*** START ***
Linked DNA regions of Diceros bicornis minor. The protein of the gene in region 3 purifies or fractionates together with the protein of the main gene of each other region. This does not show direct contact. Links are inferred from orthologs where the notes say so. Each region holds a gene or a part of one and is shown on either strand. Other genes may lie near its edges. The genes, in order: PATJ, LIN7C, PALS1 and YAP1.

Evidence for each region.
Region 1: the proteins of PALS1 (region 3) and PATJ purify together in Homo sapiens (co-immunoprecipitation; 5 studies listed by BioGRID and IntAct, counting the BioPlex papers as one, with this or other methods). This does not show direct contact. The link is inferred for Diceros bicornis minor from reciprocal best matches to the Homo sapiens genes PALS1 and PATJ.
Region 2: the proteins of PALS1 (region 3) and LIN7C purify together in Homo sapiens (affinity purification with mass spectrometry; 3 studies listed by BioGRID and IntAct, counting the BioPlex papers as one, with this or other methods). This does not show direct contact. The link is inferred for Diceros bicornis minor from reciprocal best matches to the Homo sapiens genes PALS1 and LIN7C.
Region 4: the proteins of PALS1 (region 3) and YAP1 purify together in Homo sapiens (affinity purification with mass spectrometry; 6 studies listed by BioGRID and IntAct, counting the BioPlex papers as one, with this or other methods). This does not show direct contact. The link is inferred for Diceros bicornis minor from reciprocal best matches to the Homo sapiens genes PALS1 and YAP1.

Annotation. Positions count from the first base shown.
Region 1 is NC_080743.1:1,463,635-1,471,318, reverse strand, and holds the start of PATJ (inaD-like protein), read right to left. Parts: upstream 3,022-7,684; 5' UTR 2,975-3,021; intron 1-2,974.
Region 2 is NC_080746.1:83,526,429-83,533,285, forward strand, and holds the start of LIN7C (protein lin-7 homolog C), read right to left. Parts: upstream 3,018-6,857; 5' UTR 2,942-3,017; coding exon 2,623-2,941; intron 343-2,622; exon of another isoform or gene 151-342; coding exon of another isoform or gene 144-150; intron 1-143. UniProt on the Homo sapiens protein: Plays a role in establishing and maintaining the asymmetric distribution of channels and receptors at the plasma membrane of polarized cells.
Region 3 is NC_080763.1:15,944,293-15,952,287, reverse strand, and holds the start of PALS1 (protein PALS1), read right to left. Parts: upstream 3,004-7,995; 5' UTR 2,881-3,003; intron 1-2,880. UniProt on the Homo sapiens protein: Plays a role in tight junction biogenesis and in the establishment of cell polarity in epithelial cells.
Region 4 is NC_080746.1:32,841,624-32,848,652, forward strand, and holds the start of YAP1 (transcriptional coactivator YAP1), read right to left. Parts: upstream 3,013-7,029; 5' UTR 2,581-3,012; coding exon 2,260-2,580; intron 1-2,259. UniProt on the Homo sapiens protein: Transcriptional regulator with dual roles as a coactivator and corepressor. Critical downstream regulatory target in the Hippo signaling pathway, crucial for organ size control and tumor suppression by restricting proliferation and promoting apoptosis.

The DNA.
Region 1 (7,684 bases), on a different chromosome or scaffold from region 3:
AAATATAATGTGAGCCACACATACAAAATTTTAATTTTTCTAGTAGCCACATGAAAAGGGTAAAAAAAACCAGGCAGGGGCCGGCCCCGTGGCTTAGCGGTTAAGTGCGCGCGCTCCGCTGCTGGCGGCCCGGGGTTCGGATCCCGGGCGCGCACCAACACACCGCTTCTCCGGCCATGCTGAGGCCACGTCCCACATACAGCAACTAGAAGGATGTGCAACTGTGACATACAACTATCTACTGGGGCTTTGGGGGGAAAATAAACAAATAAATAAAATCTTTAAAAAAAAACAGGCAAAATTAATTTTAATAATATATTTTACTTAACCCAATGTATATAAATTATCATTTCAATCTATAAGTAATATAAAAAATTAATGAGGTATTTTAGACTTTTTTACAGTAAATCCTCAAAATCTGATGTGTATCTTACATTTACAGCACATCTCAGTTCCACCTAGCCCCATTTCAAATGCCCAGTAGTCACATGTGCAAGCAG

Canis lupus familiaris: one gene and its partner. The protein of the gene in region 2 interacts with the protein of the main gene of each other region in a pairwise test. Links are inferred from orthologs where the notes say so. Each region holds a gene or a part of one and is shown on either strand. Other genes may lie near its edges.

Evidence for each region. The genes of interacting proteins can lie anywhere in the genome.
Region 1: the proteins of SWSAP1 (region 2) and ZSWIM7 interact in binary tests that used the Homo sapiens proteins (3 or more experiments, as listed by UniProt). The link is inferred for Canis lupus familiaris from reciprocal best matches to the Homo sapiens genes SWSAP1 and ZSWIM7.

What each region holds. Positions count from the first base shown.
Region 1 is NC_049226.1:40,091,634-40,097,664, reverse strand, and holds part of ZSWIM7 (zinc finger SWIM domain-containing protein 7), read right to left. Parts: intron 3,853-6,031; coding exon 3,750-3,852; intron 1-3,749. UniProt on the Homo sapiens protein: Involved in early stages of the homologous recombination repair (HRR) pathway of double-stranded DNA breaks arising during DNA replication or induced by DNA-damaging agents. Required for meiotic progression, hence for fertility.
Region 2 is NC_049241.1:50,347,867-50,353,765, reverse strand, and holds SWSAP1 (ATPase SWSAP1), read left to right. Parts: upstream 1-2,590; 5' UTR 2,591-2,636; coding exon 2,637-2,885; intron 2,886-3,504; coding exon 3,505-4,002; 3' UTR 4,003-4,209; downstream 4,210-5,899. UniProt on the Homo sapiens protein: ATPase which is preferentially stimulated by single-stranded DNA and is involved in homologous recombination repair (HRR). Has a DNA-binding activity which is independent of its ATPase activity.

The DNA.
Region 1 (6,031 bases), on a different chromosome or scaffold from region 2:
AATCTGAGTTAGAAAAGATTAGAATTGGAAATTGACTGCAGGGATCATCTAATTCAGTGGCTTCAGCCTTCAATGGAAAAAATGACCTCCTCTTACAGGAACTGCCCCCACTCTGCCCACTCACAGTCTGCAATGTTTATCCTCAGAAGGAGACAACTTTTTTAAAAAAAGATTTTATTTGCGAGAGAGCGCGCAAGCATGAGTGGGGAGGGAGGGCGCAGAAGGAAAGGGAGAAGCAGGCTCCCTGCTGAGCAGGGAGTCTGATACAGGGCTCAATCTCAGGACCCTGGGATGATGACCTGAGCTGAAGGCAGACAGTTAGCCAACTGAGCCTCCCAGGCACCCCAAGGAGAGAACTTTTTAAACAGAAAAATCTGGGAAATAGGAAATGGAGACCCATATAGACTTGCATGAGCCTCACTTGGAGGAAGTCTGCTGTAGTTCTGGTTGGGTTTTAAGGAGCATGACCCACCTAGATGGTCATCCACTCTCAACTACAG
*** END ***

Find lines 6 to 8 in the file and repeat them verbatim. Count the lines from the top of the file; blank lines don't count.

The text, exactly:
Annotation. Positions count from the first base shown.
Region 1 is NC_080743.1:1,463,635-1,471,318, reverse strand, and holds the start of PATJ (inaD-like protein), read right to left. Parts: upstream 3,022-7,684; 5' UTR 2,975-3,021; intron 1-2,974.
Region 2 is NC_080746.1:83,526,429-83,533,285, forward strand, and holds the start of LIN7C (protein lin-7 homolog C), read right to left. Parts: upstream 3,018-6,857; 5' UTR 2,942-3,017; coding exon 2,623-2,941; intron 343-2,622; exon of another isoform or gene 151-342; coding exon of another isoform or gene 144-150; intron 1-143. UniProt on the Homo sapiens protein: Plays a role in establishing and maintaining the asymmetric distribution of channels and receptors at the plasma membrane of polarized cells.